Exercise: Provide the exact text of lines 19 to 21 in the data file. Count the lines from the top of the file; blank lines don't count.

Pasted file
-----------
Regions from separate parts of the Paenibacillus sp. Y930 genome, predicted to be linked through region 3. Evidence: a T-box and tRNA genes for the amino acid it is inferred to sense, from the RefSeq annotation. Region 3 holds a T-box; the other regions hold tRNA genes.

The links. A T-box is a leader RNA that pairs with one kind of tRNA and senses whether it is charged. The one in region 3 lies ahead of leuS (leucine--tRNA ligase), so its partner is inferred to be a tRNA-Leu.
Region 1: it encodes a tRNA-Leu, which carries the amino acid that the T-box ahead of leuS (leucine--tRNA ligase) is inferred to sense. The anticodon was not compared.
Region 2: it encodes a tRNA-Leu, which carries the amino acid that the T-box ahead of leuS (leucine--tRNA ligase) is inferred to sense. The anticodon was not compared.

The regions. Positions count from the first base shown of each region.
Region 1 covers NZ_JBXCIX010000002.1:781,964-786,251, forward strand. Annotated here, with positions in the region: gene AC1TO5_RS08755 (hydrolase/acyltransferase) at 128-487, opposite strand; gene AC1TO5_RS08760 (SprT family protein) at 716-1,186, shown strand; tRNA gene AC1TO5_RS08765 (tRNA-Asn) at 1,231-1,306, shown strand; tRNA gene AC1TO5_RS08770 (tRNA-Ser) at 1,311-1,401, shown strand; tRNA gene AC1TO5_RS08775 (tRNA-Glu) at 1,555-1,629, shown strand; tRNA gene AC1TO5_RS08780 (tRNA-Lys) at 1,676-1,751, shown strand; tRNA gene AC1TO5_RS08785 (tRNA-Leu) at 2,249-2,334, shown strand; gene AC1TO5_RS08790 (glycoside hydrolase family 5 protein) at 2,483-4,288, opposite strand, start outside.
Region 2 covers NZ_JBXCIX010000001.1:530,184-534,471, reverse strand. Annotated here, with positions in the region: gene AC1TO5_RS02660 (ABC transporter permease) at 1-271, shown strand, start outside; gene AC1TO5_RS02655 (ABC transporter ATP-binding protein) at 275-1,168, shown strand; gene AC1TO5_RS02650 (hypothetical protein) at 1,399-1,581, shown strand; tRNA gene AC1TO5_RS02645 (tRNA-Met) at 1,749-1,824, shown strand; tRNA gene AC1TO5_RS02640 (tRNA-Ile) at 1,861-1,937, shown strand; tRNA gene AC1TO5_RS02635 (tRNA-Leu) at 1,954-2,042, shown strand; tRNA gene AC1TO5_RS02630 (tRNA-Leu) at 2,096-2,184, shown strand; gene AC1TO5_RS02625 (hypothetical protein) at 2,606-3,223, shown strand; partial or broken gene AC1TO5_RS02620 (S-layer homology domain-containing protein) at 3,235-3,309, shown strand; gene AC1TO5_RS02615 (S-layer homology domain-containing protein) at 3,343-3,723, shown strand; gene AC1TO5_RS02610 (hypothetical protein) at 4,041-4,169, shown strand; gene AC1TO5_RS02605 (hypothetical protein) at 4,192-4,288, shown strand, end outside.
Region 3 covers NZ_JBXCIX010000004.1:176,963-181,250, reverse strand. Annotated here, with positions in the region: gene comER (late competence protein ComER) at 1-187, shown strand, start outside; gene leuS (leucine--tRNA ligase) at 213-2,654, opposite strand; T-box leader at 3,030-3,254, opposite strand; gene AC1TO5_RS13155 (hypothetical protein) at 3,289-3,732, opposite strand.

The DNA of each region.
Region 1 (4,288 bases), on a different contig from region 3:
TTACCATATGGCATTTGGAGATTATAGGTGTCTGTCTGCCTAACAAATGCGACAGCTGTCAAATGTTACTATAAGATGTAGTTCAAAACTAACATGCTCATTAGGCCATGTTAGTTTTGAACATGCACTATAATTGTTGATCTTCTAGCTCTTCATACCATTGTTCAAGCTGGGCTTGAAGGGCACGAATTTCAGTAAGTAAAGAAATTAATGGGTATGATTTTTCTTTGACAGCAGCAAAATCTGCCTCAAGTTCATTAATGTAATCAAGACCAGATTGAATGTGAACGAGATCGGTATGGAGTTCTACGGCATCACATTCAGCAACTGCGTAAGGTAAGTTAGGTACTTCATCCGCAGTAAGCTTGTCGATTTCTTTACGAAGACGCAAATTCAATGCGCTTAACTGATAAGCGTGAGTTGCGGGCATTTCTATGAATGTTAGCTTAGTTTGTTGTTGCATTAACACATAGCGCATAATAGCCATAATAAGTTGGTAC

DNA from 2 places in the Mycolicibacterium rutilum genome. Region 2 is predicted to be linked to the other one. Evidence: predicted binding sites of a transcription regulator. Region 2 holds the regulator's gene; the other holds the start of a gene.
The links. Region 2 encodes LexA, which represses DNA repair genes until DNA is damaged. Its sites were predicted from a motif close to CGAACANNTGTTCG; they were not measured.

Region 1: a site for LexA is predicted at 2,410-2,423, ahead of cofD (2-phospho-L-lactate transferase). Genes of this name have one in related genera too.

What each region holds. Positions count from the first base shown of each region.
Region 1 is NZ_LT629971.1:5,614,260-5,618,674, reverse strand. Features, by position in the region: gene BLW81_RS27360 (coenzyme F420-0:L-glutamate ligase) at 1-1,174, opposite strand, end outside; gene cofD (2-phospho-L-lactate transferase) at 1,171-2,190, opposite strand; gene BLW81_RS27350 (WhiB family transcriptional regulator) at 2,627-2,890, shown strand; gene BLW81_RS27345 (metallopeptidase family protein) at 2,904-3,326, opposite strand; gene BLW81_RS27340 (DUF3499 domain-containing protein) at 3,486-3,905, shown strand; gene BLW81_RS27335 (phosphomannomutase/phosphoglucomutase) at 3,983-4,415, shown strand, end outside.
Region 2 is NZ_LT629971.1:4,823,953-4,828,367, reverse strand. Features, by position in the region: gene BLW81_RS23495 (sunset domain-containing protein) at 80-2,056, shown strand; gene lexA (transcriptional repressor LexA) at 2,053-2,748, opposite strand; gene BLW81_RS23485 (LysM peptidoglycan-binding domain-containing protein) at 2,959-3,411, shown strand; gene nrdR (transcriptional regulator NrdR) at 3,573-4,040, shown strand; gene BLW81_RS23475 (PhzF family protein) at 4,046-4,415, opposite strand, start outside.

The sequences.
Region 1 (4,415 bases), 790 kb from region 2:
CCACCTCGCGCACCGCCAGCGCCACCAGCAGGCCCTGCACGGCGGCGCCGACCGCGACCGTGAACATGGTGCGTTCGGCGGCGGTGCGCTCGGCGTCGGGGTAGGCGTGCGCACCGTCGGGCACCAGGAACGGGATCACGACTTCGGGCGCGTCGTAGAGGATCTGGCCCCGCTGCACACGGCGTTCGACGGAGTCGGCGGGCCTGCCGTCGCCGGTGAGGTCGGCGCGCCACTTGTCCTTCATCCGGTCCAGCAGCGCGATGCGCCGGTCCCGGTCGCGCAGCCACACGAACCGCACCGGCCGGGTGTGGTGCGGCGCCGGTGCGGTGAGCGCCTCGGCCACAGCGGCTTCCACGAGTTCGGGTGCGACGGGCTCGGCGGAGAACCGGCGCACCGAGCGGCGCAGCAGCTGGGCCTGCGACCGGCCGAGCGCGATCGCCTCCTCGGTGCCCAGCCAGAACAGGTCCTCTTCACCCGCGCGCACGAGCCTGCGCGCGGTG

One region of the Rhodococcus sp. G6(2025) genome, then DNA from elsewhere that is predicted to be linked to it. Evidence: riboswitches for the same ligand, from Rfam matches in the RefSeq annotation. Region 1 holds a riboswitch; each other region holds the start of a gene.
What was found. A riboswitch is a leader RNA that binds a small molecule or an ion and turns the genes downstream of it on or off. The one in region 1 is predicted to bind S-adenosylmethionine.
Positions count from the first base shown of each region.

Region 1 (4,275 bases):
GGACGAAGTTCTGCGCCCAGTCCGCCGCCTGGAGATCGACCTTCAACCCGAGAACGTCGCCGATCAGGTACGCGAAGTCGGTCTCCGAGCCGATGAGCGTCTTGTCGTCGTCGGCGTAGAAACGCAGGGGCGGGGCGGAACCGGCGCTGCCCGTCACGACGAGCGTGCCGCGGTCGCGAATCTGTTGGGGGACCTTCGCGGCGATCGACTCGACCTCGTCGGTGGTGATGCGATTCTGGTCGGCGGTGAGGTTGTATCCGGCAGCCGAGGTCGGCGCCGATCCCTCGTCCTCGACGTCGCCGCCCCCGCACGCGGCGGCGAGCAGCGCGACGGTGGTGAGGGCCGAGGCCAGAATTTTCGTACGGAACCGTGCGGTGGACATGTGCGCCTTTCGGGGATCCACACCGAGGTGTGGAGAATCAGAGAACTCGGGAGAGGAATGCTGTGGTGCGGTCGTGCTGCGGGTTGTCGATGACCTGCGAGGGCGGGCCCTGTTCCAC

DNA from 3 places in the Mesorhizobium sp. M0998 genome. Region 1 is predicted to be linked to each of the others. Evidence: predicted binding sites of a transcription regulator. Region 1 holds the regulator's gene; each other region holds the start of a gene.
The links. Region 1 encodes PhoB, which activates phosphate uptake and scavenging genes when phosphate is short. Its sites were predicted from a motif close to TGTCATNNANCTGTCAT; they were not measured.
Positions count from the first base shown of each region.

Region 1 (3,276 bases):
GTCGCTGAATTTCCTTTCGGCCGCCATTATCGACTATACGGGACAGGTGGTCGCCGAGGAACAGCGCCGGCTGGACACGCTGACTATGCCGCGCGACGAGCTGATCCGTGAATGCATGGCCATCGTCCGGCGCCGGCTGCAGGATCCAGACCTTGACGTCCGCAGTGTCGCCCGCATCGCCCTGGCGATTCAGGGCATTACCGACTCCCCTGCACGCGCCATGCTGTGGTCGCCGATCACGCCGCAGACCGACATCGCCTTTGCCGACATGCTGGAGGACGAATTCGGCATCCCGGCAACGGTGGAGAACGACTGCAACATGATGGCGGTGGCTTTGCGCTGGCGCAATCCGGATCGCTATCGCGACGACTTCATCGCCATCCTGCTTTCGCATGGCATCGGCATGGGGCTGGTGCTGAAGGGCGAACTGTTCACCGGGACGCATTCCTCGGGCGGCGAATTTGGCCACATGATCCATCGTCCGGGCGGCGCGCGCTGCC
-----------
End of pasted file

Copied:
Region 1 (4,415 bases), 790 kb from region 2:
CCACCTCGCGCACCGCCAGCGCCACCAGCAGGCCCTGCACGGCGGCGCCGACCGCGACCGTGAACATGGTGCGTTCGGCGGCGGTGCGCTCGGCGTCGGGGTAGGCGTGCGCACCGTCGGGCACCAGGAACGGGATCACGACTTCGGGCGCGTCGTAGAGGATCTGGCCCCGCTGCACACGGCGTTCGACGGAGTCGGCGGGCCTGCCGTCGCCGGTGAGGTCGGCGCGCCACTTGTCCTTCATCCGGTCCAGCAGCGCGATGCGCCGGTCCCGGTCGCGCAGCCACACGAACCGCACCGGCCGGGTGTGGTGCGGCGCCGGTGCGGTGAGCGCCTCGGCCACAGCGGCTTCCACGAGTTCGGGTGCGACGGGCTCGGCGGAGAACCGGCGCACCGAGCGGCGCAGCAGCTGGGCCTGCGACCGGCCGAGCGCGATCGCCTCCTCGGTGCCCAGCCAGAACAGGTCCTCTTCACCCGCGCGCACGAGCCTGCGCGCGGTG

One region of the Rhodococcus sp. G6(2025) genome, then DNA from elsewhere that is predicted to be linked to it. Evidence: riboswitches for the same ligand, from Rfam matches in the RefSeq annotation. Region 1 holds a riboswitch; each other region holds the start of a gene.